Personal Statement: The Final Edit

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As you begin to bring your personal statement together, work through drafts and iterations, and get feedback on it, it will soon be time to make a final edit. Before you do so, we recommend that you consider two key editing areas, and work through each. The first is the structure; the second is the grammar and wording.

Personal Statement Structure: Editing

As you draft the personal statement, you’ll be working to include certain details, attributes, or previous experiences – and at the same time, you’ll be working to create the free space to include those new parts. That will necessarily lead to an ebb-and-flow of different content. As you get different reviews and types of feedback from different people, you might find that the draft you’re working on has become disjointed. You may have managed to include all the different topics that you wanted to, but at the expense of the narrative, or the ease with which someone can now read through.

You therefore need to spend time on the structure, and on creating threads that take the reader from the introduction through to the conclusion. The very best personal statements will seem less like disjointed sections, and more like a cohesive whole, through which we can get a true sense of the individual writing.

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Structuring technique 1: Choose core themes.

One approach that you can take is to choose a small group of core themes that you’ll use as the frame to build your personal statement on. For example, you might decide that empathy, resilience and communication skills are the three attributes that you see as most important. You would therefore begin the personal statement with nods to each; you would follow up on them in your extracurricular activities, and you would again emphasise them as you conclude. To do this, you need to avoid simple repetition (i.e. don’t simply state ‘resilience is vital for Medicine’ each time) and instead show the assessor that you’ve considered the attributes in context.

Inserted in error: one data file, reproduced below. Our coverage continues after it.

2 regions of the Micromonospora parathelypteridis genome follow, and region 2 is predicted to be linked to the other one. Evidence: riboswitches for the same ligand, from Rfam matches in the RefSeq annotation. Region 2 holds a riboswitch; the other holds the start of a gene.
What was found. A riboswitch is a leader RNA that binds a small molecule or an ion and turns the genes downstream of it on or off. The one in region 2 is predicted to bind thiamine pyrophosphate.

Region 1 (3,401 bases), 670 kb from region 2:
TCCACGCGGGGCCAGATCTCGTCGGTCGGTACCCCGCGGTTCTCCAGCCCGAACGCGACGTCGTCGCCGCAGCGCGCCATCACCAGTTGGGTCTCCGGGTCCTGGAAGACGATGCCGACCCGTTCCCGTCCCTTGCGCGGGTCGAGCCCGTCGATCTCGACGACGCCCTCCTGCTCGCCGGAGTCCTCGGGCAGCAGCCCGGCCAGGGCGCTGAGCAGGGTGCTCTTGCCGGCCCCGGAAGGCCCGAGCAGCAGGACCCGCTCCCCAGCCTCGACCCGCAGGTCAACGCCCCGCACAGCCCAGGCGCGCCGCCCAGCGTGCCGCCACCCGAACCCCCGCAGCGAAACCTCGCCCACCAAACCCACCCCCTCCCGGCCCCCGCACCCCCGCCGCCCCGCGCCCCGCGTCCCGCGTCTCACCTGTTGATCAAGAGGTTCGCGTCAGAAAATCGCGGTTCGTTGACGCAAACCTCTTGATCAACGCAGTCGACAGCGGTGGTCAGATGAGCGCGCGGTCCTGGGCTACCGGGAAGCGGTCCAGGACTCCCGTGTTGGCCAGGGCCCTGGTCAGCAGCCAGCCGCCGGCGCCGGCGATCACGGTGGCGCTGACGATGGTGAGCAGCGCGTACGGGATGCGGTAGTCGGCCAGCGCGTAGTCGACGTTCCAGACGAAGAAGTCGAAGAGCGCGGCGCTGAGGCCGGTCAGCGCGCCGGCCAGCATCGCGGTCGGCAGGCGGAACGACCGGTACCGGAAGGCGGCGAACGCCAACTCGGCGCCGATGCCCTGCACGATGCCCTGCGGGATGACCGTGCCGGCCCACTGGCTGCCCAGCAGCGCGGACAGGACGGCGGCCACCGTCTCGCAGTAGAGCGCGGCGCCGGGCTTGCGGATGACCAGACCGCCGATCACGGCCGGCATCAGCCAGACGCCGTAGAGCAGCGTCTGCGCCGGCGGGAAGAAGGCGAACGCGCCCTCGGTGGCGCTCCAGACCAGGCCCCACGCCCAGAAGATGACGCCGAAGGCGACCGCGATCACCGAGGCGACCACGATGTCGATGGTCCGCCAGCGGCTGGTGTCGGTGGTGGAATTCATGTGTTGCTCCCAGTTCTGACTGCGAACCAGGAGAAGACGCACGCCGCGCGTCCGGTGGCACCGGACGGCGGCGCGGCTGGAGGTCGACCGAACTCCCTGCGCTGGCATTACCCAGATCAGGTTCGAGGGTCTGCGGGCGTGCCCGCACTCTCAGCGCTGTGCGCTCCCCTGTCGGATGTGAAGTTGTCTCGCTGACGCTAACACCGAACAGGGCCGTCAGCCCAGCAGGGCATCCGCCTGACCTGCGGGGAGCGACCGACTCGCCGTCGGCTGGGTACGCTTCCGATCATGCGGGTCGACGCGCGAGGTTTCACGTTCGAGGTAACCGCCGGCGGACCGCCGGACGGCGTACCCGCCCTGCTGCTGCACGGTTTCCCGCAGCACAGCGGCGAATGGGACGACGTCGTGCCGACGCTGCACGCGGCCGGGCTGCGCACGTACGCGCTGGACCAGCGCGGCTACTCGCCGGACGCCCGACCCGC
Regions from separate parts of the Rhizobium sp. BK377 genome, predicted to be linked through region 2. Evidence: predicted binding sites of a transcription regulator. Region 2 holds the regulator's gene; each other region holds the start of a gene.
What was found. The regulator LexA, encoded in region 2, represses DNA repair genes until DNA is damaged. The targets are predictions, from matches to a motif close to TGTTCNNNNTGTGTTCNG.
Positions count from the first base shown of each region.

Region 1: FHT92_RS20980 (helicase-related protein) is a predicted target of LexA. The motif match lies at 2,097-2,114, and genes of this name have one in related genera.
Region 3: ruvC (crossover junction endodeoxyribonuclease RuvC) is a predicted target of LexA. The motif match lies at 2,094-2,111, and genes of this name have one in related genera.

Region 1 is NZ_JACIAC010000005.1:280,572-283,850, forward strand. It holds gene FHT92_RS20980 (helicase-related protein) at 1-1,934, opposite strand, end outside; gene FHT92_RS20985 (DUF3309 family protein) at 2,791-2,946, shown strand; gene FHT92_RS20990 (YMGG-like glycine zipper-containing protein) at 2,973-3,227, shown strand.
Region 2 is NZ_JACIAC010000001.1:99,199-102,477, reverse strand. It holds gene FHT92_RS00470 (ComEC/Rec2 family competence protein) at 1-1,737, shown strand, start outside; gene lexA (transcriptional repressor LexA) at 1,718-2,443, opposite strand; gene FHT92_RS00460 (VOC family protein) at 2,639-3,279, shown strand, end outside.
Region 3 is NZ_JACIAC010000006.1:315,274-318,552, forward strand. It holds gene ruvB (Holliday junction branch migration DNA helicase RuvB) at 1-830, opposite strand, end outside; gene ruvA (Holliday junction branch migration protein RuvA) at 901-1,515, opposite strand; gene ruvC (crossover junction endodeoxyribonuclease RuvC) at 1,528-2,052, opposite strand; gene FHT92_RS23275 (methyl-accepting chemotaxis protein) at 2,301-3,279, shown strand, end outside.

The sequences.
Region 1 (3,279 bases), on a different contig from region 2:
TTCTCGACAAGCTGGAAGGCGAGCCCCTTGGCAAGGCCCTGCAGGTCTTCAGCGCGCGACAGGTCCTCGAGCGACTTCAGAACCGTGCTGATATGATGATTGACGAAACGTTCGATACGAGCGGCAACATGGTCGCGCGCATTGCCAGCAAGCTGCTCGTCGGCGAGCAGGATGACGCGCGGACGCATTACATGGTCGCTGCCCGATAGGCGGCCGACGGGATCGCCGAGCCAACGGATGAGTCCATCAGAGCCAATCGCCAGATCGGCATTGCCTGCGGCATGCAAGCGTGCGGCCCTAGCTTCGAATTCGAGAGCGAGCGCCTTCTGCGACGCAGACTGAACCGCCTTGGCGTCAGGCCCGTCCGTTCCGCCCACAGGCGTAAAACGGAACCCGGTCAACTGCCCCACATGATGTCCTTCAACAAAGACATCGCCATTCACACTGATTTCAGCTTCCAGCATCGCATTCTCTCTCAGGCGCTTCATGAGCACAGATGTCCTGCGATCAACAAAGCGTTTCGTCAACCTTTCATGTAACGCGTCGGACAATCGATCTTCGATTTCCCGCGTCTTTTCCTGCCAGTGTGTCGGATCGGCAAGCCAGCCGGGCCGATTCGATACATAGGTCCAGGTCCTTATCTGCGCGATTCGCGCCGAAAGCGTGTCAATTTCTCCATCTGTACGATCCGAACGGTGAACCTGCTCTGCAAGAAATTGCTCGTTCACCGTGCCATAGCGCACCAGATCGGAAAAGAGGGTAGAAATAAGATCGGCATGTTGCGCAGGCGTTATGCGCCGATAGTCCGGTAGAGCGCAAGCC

Structuring technique 2: Guide your reader into each section

Don’t write a section without making it clear to the reader what the section is, and why you’re covering that content. If the section is centred on research and how important you believe research to be to both Medicine and your own personal journey, then introduce the section as such. Write something like, ‘The doctor must blend Science and Art; that appreciation for Science is made clear through my research. I have undertaken…’

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Structuring technique 3: Link one section into the next

Try to avoid disjointed beginnings and endings of sections. The reader will have a more pleasant experience, and be able to take more from the personal statement, if you follow this tip. That means ending one paragraph in a way that flows into the beginning of the next. For example, you might have ended an introductory paragraph with a mention of how you decided to study Drama as a fourth A Level because you believe human interaction and art to be vital to Medicine; you could then lead into the sentence in technique 2 above. This creates a compelling and coherent thread throughout the entire piece of writing.

Personal Statement: Grammar, Tone, Spelling, and Appropriate Wording

You should check the grammar with teachers and others that you trust to be able to read and review well and honestly. You should ensure that the overall tone is suitably formal; avoid being too familiar with your writing. Remember that this is not a letter; avoid addressing the reader.

Your spelling should be accurate throughout. Don’t rely on your computer’s spell-checker – get friends, teachers, or parents to spell-check as well. Do this no matter how confident you are on your grammar and spelling – we can all make silly mistakes!

Try to use some suitable general medical wording and terminology if you’re confident in it; that might mean using the phrase ‘primary, secondary and tertiary work experience’ for example. However, only use this terminology if it is context-appropriate. Try to get someone with a medical background to review and make sure that you’ve used it correctly. Whatever you do, do not try to prove medical knowledge through excessive scientific terminology – the furthest you should go in terms of complexity is a description of research that you’ve done. Assessors won’t be impressed by you trying to show that you already have clinical knowledge.

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